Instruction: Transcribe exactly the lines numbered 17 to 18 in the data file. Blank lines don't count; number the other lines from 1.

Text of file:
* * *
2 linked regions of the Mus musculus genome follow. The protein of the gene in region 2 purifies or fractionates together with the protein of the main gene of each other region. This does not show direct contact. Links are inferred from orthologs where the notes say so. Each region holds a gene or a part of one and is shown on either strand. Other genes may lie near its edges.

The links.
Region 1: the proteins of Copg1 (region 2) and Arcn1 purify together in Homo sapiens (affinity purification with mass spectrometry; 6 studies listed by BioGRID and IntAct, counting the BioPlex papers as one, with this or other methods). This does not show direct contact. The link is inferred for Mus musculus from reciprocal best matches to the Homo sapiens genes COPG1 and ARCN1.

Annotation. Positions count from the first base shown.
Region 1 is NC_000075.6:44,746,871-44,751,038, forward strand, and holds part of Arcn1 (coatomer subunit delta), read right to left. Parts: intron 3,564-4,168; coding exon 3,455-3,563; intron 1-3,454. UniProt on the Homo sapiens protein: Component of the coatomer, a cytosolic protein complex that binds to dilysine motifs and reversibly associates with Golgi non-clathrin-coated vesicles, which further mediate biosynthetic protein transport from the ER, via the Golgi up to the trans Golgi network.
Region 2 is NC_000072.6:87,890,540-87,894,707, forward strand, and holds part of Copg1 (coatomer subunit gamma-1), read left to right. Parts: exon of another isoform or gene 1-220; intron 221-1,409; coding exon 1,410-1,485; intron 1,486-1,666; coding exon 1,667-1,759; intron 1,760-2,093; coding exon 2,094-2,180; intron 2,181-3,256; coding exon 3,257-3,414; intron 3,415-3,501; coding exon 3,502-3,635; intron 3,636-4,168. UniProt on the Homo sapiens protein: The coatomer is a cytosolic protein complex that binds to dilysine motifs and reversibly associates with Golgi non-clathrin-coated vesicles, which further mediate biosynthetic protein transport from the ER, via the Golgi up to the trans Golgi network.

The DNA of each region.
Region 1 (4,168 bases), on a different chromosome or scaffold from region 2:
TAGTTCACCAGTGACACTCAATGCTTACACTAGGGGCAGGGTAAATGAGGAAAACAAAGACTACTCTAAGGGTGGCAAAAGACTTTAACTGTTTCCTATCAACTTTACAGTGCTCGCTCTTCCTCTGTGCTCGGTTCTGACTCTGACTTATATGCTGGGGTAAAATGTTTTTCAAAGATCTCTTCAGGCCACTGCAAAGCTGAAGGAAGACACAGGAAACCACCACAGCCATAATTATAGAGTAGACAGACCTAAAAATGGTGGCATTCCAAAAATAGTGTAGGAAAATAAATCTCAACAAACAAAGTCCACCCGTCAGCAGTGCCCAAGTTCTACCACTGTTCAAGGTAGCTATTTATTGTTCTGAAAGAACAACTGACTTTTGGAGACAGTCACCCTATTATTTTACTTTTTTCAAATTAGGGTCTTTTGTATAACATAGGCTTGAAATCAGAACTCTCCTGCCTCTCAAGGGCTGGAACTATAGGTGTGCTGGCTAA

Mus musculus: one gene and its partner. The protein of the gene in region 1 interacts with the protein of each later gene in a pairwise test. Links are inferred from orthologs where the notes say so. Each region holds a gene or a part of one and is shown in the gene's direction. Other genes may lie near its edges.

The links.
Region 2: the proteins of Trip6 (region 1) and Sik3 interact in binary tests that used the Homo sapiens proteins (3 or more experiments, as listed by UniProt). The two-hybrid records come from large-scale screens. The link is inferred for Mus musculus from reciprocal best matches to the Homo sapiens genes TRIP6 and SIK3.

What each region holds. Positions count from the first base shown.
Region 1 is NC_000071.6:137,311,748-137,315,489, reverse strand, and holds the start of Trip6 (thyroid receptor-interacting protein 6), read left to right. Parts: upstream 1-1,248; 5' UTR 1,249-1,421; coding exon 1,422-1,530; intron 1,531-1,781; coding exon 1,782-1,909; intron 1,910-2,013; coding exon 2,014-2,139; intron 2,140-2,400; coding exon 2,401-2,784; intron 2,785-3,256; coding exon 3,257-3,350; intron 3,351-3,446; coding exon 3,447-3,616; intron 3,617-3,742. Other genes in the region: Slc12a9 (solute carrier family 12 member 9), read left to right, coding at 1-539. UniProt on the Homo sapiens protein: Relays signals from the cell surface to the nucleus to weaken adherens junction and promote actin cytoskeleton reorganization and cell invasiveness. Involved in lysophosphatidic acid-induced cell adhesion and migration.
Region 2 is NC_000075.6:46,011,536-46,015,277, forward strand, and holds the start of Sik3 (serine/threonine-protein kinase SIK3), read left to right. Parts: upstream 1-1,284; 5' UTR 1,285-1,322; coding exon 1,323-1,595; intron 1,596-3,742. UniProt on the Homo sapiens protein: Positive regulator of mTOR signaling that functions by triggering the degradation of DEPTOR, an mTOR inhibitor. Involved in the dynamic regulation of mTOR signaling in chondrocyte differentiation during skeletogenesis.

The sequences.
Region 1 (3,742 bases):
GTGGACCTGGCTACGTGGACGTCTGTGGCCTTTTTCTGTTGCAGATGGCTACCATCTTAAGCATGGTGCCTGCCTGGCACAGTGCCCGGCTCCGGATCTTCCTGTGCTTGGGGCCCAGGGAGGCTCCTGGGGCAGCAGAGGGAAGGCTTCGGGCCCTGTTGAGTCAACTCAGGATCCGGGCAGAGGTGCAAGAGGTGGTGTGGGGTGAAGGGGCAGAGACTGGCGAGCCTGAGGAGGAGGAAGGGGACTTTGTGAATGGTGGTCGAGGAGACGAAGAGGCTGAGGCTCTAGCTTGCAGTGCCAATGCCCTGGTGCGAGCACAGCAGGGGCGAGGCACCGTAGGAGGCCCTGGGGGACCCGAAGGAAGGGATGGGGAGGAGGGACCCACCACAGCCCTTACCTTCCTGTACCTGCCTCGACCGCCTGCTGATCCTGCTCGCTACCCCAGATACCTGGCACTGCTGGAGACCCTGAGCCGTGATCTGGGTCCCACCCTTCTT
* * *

Region 1 (3,742 bases):
GTGGACCTGGCTACGTGGACGTCTGTGGCCTTTTTCTGTTGCAGATGGCTACCATCTTAAGCATGGTGCCTGCCTGGCACAGTGCCCGGCTCCGGATCTTCCTGTGCTTGGGGCCCAGGGAGGCTCCTGGGGCAGCAGAGGGAAGGCTTCGGGCCCTGTTGAGTCAACTCAGGATCCGGGCAGAGGTGCAAGAGGTGGTGTGGGGTGAAGGGGCAGAGACTGGCGAGCCTGAGGAGGAGGAAGGGGACTTTGTGAATGGTGGTCGAGGAGACGAAGAGGCTGAGGCTCTAGCTTGCAGTGCCAATGCCCTGGTGCGAGCACAGCAGGGGCGAGGCACCGTAGGAGGCCCTGGGGGACCCGAAGGAAGGGATGGGGAGGAGGGACCCACCACAGCCCTTACCTTCCTGTACCTGCCTCGACCGCCTGCTGATCCTGCTCGCTACCCCAGATACCTGGCACTGCTGGAGACCCTGAGCCGTGATCTGGGTCCCACCCTTCTT